One-third of U.S. TV Households Have Hi-Def Sets

NEW YORK: As of February, more than one-third of American TV homes had at least one HDTV set, Nielsen said in a recently issued report. Nielsen found that 33.3 percent of U.S. TV households had a high-definition TV set, while only 28.8 percent also received HD programming.

“There are a number of reasons that may explain this difference,” the report stated. “One… is that consumers may often confuse content they view on an HD set as HD programming. Not recognizing the need to upgrade their cable or satellite subscription to receive HD content, many consumers buy HD sets and connect them to their current, non-HD, set-top boxes, believing that what they are watching is in HD when, in fact, it is not.”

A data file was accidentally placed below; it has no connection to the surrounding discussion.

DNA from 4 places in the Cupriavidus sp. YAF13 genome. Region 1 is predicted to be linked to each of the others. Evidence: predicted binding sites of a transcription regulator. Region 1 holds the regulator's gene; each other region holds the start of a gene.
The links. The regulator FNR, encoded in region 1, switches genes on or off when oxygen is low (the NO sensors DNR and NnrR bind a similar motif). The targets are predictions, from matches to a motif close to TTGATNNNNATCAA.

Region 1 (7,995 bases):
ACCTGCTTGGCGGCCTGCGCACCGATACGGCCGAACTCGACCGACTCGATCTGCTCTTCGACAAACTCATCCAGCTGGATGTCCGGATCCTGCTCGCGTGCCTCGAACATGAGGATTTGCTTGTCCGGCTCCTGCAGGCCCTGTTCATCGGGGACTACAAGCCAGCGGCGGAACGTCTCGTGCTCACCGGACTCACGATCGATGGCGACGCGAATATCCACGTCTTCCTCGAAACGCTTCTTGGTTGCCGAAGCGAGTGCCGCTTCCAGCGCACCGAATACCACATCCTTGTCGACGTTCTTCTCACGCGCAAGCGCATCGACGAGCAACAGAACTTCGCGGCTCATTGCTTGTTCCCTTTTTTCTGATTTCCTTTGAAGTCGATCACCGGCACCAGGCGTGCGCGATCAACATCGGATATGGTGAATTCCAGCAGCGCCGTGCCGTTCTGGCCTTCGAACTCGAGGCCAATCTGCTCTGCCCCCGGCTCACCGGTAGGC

Another possibility is that an HD set is a one-time expense versus the monthly bill for subscription HD via cable or satellite, suggesting Nielsen didn’t take ATSC reception into account.

Nielsen derived the numbers from its National People Meter sample. The previous metric, taken last November, indicated that HDTV penetration had reached 29.2 percent of television households. The year-earlier figure from February 2008 was 19.3 percent.

“It’s clear that despite the current economic climate, HD remains on course to become the benchmark in TV viewing,” Nielsen Senior Vice President of Insights and Client Research Initiatives Steve McGowan said. “As prices of HDTVs continue to fall--a trend that might accelerate in the current environment--and circumstances such as the digital transition create new opportunities to promote the sets and programming, HDTV will continue to gain a greater foothold in U.S. television homes,” -- Deborah D. McAdams